Navigation Links
Inpatient sleeping drug quadrupled fall risk
Date:11/18/2012

A drug commonly prescribed to help patients sleep in hospitals has been associated with an increased risk of falls, according to a study published in the Journal of Hospital Medicine.

U.S. sleep specialists from the Mayo Clinic found that the fall rate among the 4,962 patients who took zolpidem during their hospital stay was more than four times as high as the 11,358 who did not take the drug.

They also found that the risk posed by the drug was greater than the risks posed by factors such as age, cognitive impairment, delirium or insomnia, regardless of the dosage used.

"Ensuring that people get enough sleep during their hospital stay is very important, but it can also prove very challenging," says the Clinic's Chief Patient Safety Officer Dr. Timothy I. Morgenthaler, who specializes in sleep disorders and pulmonary and critical care.

"Patient falls are also a significant patient safety issue in hospitals and one that has been quite difficult to tackle, despite considerable efforts. That is why it is one of the target aims of the U.S. Department of Health and Human Services Partnership for Patients project."

"Discovering that zolpidem, which is commonly used in hospitals, is a significant risk factor for patient falls provides us with additional knowledge to help tackle this problem."

Key findings of the study include:

  • Just under 39 percent of eligible admissions during 2010 were prescribed zolpidem (16,320 patients) but 88 percent of the prescriptions were issued on an "as needed basis."
  • Zolpidem was administered to 30.4 percent of patients who were prescribed it and to 11.8 percent of all Mayo Clinic admissions in 2010.
  • Just over three percent of the patients on zolpidem fell during their in-patient hospital stay, compared with 0.7 percent of the patients who did not take zolpidem.
  • Zolipdem use continued to be associated with an increased fall risk when other key factors, including health, length of hospital stay and assessed fall risk, were taken into consideration.

"Our hospitals have an overall fall rate of about 2.5 per 1000 patient days, which is lower than many national benchmarks. However, we have not been able to significantly reduce this rate in recent years. Now, we calculate that for every 55 patients who received zolpidem, there was one additional fall that may have been avoided by not administering the drug," says Dr. Morgenthaler.

"As a result of our study, we are now phasing out zolpidem and moving toward sleep enhancement techniques that are not based on drugs and which we believe are safer and probably as effective."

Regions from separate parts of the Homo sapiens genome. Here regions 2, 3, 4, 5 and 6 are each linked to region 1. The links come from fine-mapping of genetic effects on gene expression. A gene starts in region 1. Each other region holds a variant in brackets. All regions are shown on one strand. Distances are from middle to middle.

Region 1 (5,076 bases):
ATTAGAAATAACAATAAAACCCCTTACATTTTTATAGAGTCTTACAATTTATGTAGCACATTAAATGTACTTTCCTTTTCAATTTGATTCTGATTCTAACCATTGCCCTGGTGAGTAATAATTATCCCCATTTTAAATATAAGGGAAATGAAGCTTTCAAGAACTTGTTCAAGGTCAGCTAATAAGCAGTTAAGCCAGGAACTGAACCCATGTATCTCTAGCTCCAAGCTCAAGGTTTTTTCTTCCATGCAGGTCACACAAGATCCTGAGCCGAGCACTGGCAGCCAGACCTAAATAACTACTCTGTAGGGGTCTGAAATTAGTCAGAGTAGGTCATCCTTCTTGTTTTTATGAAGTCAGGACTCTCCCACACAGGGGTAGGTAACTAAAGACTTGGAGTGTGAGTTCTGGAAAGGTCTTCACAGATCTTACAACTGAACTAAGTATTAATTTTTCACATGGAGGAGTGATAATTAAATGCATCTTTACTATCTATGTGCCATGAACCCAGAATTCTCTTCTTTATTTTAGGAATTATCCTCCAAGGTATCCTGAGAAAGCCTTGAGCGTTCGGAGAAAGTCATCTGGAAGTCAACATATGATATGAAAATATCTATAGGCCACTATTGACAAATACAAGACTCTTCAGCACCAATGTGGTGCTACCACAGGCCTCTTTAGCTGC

'/>"/>

Contact: Amy Molnar
sciencenewsroom@wiley.com
Wiley
Source:Eurekalert

Related medicine news :

1. Inpatient brain injury education increases bike helmet use, study finds
2. Mount Sinai researchers identify predictors for inpatient pain
3. Study finds Massachusetts health reform leads to increased inpatient surgical procedures
4. Better tests for sleeping sickness
Post Your Comments:
*Name:
*Comment:
*Email:
(Date:10/13/2017)... ... October 13, 2017 , ... ... PharmD ‘17, and Jennifer Huggins, PharmD ’17, along with clinical associate professor ... prevention of cardiovascular diseases during the 15th Annual Women’s Health Conference. The ...
(Date:10/13/2017)... ... October 13, 2017 , ... Many families have long-term insurance that covers ... companies have a waiver for care if the client has a cognitive impairment diagnosis. ... pays for care, is often waived, so the benefits from their insurance start immediately,” ...
(Date:10/13/2017)... ... ... Global Healthcare Management’s 4th Annual Kids Fun Run brought out many kids ... sponsored by Global Healthcare Management’s CEO, Jon Letko, is aimed at getting kids excited ... all ages; it is a non-competitive, non-timed event, which is all about having fun ...
(Date:10/13/2017)... ... October 13, 2017 , ... ... Agile Software Development, has been awarded a contract by the Center for Medicare ... (BPA) aims to accelerate the enterprise use of Agile methodologies in a consistent ...
(Date:10/12/2017)... ... October 12, 2017 , ... First Healthcare Compliance ... management, will showcase a range of technology and learning solutions at the 68th ... and Expo to be held October 14–18, 2017 at the Mandalay Bay Resort ...
Breaking Medicine News(10 mins):
(Date:10/11/2017)... , Oct. 11, 2017  Caris Life Sciences ® ... fulfilling the promise of precision medicine, today announced that ... Caris, Precision Oncology Alliance™ (POA) as its 17 th ... the St. Jude Crosson Cancer Institute will help develop ... use of tumor profiling, making cancer treatment more precise ...
(Date:10/10/2017)... 10, 2017   West Pharmaceutical Services, Inc. ... injectable drug administration, today shared the results of a ... improving the intradermal administration of polio vaccines. The study ... in May 2017 by Dr. Ondrej Mach , ... Health Organization (WHO), and recently published in the journal ...
(Date:10/4/2017)... , Oct. 4, 2017  According to the Centers for Disease Control ... of October . PhysicianOne Urgent Care is helping communities across ... NY , by offering no-cost* flu shots through the end of ... by certain health insurance regulations. ... best time to get a flu shot is by the end of ...
Breaking Medicine Technology: